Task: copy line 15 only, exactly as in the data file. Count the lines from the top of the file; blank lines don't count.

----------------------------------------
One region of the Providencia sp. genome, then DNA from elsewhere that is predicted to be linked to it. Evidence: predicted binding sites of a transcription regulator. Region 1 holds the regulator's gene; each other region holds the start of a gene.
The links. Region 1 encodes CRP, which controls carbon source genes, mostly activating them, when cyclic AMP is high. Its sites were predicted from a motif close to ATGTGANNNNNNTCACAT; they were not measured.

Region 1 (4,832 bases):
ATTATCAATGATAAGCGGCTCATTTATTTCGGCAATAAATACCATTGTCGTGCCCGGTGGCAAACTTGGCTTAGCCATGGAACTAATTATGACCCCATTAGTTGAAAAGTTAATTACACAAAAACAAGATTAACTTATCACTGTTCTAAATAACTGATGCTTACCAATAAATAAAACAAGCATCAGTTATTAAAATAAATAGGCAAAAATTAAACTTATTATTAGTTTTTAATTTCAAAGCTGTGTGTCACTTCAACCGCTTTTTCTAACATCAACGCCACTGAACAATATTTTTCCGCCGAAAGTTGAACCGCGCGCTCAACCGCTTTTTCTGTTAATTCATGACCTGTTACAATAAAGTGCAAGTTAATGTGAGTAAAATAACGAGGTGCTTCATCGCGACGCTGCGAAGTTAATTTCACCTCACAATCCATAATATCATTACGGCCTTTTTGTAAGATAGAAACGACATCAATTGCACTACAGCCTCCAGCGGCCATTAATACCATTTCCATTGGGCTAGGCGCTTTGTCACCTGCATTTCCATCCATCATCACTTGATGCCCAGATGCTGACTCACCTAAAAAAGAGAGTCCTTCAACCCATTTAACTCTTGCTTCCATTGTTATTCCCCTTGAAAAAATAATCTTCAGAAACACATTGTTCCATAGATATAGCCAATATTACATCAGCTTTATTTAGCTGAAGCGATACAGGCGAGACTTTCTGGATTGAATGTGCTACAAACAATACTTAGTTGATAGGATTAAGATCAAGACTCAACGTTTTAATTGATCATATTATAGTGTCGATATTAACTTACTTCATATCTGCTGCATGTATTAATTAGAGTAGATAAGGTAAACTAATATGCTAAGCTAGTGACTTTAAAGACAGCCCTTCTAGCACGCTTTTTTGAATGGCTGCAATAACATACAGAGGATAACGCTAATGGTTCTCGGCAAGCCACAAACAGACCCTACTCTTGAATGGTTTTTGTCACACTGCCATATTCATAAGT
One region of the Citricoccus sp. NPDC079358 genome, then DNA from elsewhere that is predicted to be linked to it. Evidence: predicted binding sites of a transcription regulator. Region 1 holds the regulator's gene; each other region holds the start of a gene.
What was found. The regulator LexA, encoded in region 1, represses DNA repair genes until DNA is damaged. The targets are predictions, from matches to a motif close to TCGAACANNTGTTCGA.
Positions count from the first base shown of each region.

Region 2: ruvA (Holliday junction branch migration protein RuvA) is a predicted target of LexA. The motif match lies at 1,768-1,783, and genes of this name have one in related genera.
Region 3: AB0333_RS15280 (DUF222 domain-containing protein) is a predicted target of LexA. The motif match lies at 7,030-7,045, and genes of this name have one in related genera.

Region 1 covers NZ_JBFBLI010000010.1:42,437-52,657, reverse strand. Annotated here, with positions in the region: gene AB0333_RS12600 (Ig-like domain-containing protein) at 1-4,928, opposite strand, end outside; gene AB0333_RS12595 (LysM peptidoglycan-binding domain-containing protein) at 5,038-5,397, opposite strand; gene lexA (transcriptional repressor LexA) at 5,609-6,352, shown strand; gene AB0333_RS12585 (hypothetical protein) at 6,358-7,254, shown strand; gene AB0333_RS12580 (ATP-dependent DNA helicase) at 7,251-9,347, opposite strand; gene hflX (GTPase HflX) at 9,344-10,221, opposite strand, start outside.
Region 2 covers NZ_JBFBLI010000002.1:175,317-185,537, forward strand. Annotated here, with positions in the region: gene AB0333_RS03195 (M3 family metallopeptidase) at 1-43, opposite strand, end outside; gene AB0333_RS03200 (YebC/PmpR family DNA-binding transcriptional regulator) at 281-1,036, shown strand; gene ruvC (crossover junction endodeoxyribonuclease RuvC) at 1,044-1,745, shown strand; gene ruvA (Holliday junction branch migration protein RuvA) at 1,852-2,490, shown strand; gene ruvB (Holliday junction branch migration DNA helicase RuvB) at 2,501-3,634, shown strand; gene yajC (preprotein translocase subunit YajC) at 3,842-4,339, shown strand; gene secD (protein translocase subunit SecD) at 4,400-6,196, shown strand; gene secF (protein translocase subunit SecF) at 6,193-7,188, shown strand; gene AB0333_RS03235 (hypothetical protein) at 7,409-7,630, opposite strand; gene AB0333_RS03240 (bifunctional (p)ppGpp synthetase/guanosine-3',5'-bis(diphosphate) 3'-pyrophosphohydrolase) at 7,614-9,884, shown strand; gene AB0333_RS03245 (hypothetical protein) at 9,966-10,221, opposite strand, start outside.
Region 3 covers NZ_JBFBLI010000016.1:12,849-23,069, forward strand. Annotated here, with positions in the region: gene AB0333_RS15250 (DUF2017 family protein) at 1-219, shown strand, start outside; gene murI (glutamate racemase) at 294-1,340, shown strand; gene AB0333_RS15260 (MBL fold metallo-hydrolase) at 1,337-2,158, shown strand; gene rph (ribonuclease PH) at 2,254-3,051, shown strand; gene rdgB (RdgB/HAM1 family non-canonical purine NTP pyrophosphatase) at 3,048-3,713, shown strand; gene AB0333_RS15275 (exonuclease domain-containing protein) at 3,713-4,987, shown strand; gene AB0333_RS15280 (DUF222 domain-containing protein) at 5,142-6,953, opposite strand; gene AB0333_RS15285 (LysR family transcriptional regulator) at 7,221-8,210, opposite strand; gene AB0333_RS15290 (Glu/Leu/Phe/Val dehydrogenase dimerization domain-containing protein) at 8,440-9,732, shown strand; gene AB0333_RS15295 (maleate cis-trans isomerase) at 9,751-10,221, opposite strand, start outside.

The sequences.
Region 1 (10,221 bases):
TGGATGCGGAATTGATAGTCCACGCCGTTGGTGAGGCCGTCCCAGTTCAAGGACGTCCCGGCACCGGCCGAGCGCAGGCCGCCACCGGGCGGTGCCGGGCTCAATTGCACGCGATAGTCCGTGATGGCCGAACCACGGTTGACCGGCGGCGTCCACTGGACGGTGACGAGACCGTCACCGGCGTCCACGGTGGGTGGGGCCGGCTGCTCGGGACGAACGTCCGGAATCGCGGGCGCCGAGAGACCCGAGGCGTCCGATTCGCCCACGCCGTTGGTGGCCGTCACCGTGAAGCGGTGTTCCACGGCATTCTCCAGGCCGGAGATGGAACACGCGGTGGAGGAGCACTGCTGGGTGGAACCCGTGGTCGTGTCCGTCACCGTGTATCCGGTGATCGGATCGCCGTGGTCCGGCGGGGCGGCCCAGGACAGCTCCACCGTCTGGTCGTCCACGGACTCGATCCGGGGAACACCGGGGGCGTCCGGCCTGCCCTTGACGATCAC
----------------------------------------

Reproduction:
TGGATGCGGAATTGATAGTCCACGCCGTTGGTGAGGCCGTCCCAGTTCAAGGACGTCCCGGCACCGGCCGAGCGCAGGCCGCCACCGGGCGGTGCCGGGCTCAATTGCACGCGATAGTCCGTGATGGCCGAACCACGGTTGACCGGCGGCGTCCACTGGACGGTGACGAGACCGTCACCGGCGTCCACGGTGGGTGGGGCCGGCTGCTCGGGACGAACGTCCGGAATCGCGGGCGCCGAGAGACCCGAGGCGTCCGATTCGCCCACGCCGTTGGTGGCCGTCACCGTGAAGCGGTGTTCCACGGCATTCTCCAGGCCGGAGATGGAACACGCGGTGGAGGAGCACTGCTGGGTGGAACCCGTGGTCGTGTCCGTCACCGTGTATCCGGTGATCGGATCGCCGTGGTCCGGCGGGGCGGCCCAGGACAGCTCCACCGTCTGGTCGTCCACGGACTCGATCCGGGGAACACCGGGGGCGTCCGGCCTGCCCTTGACGATCAC